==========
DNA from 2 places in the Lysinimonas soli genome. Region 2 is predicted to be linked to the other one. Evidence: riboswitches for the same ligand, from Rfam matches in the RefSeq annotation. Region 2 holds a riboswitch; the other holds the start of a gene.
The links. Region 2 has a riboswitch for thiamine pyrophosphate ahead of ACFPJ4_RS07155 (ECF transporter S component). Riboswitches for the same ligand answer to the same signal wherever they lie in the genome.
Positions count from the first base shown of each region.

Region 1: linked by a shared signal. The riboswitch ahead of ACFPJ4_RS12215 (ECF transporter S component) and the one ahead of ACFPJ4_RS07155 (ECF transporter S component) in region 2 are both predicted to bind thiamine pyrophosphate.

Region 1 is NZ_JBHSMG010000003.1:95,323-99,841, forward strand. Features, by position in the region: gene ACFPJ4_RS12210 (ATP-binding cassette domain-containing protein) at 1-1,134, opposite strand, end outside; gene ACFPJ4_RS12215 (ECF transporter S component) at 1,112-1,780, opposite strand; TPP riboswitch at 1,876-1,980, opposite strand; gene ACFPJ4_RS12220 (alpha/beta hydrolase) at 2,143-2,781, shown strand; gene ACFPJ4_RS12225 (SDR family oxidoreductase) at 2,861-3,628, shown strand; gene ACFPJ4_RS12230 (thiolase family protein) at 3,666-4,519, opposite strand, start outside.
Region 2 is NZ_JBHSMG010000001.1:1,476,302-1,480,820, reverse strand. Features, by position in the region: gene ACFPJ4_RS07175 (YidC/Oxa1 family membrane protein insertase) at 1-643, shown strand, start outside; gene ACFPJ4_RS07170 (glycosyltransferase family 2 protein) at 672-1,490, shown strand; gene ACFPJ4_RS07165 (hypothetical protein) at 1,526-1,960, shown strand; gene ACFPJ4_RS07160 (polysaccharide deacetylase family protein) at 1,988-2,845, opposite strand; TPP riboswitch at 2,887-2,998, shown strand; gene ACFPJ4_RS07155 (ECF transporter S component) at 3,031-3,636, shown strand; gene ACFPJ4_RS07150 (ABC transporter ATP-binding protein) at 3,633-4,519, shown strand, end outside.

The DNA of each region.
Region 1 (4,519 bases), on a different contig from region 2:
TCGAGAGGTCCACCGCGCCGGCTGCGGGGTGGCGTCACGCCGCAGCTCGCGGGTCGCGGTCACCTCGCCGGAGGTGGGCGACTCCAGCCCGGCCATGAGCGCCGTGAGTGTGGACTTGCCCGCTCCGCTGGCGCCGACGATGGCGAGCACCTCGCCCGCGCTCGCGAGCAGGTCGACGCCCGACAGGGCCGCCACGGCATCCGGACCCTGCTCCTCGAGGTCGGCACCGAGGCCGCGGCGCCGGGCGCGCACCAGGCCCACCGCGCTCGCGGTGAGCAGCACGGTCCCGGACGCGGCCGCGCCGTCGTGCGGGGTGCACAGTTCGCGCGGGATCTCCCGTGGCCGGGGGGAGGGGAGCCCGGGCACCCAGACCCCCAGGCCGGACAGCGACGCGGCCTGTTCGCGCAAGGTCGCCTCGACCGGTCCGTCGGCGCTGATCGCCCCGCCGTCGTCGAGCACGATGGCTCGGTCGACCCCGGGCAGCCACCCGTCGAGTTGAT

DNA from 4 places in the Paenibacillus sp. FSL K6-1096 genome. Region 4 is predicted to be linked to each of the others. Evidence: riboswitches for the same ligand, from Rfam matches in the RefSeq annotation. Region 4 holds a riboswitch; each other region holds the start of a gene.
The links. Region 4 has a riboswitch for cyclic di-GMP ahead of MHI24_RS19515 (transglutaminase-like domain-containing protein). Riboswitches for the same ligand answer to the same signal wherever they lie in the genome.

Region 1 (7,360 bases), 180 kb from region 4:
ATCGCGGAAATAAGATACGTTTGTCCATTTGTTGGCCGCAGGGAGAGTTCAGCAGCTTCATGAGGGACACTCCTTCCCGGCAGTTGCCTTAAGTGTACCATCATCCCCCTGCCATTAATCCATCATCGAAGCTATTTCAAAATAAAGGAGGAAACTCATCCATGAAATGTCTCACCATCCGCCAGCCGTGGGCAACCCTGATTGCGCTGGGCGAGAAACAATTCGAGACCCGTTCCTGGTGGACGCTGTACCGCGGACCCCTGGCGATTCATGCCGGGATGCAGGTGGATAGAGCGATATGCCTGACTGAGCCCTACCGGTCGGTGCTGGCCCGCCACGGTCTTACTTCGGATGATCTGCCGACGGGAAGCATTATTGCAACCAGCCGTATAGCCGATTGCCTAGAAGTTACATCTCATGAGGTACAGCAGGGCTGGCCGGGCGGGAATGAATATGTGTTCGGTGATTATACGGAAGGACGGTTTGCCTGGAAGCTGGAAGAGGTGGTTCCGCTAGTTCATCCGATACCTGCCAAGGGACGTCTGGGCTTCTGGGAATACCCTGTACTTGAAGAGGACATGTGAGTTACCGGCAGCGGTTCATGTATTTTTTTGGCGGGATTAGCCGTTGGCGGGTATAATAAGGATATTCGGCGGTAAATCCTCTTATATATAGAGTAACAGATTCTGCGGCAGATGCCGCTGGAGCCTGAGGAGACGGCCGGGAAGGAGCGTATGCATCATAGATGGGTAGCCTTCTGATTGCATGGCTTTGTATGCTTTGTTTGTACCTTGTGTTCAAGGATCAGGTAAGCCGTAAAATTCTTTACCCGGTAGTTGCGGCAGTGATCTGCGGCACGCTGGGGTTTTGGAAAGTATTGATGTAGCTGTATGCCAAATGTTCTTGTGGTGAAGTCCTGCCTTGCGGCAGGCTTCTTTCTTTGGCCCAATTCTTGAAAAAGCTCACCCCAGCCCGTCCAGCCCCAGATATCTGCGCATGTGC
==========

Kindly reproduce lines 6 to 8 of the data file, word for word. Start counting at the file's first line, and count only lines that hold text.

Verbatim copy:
Region 2 is NZ_JBHSMG010000001.1:1,476,302-1,480,820, reverse strand. Features, by position in the region: gene ACFPJ4_RS07175 (YidC/Oxa1 family membrane protein insertase) at 1-643, shown strand, start outside; gene ACFPJ4_RS07170 (glycosyltransferase family 2 protein) at 672-1,490, shown strand; gene ACFPJ4_RS07165 (hypothetical protein) at 1,526-1,960, shown strand; gene ACFPJ4_RS07160 (polysaccharide deacetylase family protein) at 1,988-2,845, opposite strand; TPP riboswitch at 2,887-2,998, shown strand; gene ACFPJ4_RS07155 (ECF transporter S component) at 3,031-3,636, shown strand; gene ACFPJ4_RS07150 (ABC transporter ATP-binding protein) at 3,633-4,519, shown strand, end outside.

The DNA of each region.
Region 1 (4,519 bases), on a different contig from region 2: